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From: John Devereux
Subject: Re: zero-power toggle circuit; was, how to master electronics
Date: Mon, 11 Nov 2002 18:27:26 +0000
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NNTP-Posting-Date: 11 Nov 2002 18:23:39 GMT
>John Devereux wrote:
>> Fred Bloggs wrote:
>>>The practical approach is to build on what you already know how to do,
>>>and this is the story of progress. I want to see that ZERO-power 20A switch.
>> What was wrong with Kevins CMOS flip-flop driving a power
>The idea is to have ZERO current used in the off state, not just a very
>small amount :)
The current draw of a static (unclocked) CMOS 4000 series
device is effectively zero as far as I know. Internally they
are made from mosfets. OK there are more of them than in a
discrete design, but perhaps they are smaller too so it's
not obvious to me which would have a "more zero" current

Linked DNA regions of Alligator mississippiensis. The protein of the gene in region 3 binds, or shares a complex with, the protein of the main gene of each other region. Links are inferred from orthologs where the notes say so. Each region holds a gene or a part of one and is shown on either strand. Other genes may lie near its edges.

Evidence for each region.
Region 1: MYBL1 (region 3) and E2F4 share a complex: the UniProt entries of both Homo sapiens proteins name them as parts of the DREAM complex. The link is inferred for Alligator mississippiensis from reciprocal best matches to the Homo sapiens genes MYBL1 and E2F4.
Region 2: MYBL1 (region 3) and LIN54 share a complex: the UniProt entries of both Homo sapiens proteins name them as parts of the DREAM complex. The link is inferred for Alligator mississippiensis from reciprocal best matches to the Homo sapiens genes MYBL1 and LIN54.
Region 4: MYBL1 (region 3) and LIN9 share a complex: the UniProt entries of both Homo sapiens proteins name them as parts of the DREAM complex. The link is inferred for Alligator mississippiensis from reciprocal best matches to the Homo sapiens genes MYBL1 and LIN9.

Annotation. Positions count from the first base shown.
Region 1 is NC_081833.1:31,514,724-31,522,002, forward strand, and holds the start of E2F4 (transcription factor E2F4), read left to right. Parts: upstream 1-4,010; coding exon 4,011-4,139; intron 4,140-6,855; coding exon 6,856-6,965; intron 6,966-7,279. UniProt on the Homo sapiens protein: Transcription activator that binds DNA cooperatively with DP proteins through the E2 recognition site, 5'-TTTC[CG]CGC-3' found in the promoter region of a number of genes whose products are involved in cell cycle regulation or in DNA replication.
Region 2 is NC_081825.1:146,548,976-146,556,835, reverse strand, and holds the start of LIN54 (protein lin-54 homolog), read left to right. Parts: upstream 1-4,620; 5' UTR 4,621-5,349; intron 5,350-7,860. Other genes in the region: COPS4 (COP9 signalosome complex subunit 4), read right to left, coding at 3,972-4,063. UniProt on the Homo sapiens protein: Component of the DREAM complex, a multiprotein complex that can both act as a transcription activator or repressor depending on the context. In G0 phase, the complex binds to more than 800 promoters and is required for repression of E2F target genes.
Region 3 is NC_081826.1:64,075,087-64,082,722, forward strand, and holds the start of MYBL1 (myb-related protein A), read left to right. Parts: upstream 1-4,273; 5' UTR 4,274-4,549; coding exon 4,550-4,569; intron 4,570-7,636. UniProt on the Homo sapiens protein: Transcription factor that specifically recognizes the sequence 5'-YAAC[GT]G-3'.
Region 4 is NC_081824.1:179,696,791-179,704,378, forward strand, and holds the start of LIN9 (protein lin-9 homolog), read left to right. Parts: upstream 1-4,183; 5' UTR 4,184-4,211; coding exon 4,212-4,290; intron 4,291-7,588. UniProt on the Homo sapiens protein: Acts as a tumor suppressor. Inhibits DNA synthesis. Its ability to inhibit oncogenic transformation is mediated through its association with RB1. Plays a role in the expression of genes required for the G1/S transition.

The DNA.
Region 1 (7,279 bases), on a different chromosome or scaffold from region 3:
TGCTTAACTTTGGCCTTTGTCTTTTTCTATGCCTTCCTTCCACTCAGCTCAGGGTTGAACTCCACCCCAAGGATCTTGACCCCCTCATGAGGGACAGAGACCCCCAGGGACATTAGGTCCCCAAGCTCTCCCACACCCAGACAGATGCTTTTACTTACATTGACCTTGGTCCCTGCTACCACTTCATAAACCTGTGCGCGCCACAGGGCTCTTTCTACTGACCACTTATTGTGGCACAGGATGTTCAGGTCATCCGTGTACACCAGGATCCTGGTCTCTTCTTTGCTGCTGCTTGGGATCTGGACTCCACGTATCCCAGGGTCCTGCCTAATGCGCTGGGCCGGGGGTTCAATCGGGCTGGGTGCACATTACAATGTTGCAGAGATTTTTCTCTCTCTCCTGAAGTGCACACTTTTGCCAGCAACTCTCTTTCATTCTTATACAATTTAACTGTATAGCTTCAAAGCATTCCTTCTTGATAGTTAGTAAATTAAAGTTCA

> So what's wrong with discretes? If you are going to have
>a MOSFET anyway, then one additional transistor would make much more
>sense than a whole chip. Besides, when was the last time you saw a
>single flip flop? Also, if you want to use it for higher voltages, you
>might have to use a regulator for the chip, which blows the whole thing.
There's nothing wrong with discretes (I hadn't seen Win's
post. It's probably better, but required thought and
cleverness to design). The CMOS flip-flop was a
straightforward example of the sought-after "zero power"
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